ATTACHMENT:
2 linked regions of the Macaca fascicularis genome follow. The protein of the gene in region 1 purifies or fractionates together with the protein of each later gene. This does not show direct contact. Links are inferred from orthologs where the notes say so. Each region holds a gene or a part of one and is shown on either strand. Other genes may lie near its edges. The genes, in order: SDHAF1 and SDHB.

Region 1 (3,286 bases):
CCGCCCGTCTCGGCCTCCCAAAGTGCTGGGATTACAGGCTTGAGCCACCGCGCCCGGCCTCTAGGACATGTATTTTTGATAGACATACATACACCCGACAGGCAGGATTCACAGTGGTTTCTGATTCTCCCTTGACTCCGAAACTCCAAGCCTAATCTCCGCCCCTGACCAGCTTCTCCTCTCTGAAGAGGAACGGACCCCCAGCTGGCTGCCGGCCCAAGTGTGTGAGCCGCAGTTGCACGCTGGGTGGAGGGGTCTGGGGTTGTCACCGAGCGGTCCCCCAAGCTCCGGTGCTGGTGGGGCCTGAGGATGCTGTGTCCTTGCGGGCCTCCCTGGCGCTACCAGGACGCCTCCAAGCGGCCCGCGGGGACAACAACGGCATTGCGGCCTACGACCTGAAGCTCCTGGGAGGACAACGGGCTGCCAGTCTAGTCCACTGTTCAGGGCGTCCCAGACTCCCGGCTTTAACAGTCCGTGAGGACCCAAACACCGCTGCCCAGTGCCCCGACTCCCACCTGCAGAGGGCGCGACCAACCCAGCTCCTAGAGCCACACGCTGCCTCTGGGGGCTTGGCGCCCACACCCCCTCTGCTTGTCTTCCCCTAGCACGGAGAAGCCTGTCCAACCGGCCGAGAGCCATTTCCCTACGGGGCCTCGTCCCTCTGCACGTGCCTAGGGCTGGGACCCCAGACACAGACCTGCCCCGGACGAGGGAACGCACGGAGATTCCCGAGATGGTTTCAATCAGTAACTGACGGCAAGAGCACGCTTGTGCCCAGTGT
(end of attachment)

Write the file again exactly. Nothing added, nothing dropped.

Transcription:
2 linked regions of the Macaca fascicularis genome follow. The protein of the gene in region 1 purifies or fractionates together with the protein of each later gene. This does not show direct contact. Links are inferred from orthologs where the notes say so. Each region holds a gene or a part of one and is shown on either strand. Other genes may lie near its edges. The genes, in order: SDHAF1 and SDHB.

Region 1 (3,286 bases):
CCGCCCGTCTCGGCCTCCCAAAGTGCTGGGATTACAGGCTTGAGCCACCGCGCCCGGCCTCTAGGACATGTATTTTTGATAGACATACATACACCCGACAGGCAGGATTCACAGTGGTTTCTGATTCTCCCTTGACTCCGAAACTCCAAGCCTAATCTCCGCCCCTGACCAGCTTCTCCTCTCTGAAGAGGAACGGACCCCCAGCTGGCTGCCGGCCCAAGTGTGTGAGCCGCAGTTGCACGCTGGGTGGAGGGGTCTGGGGTTGTCACCGAGCGGTCCCCCAAGCTCCGGTGCTGGTGGGGCCTGAGGATGCTGTGTCCTTGCGGGCCTCCCTGGCGCTACCAGGACGCCTCCAAGCGGCCCGCGGGGACAACAACGGCATTGCGGCCTACGACCTGAAGCTCCTGGGAGGACAACGGGCTGCCAGTCTAGTCCACTGTTCAGGGCGTCCCAGACTCCCGGCTTTAACAGTCCGTGAGGACCCAAACACCGCTGCCCAGTGCCCCGACTCCCACCTGCAGAGGGCGCGACCAACCCAGCTCCTAGAGCCACACGCTGCCTCTGGGGGCTTGGCGCCCACACCCCCTCTGCTTGTCTTCCCCTAGCACGGAGAAGCCTGTCCAACCGGCCGAGAGCCATTTCCCTACGGGGCCTCGTCCCTCTGCACGTGCCTAGGGCTGGGACCCCAGACACAGACCTGCCCCGGACGAGGGAACGCACGGAGATTCCCGAGATGGTTTCAATCAGTAACTGACGGCAAGAGCACGCTTGTGCCCAGTGT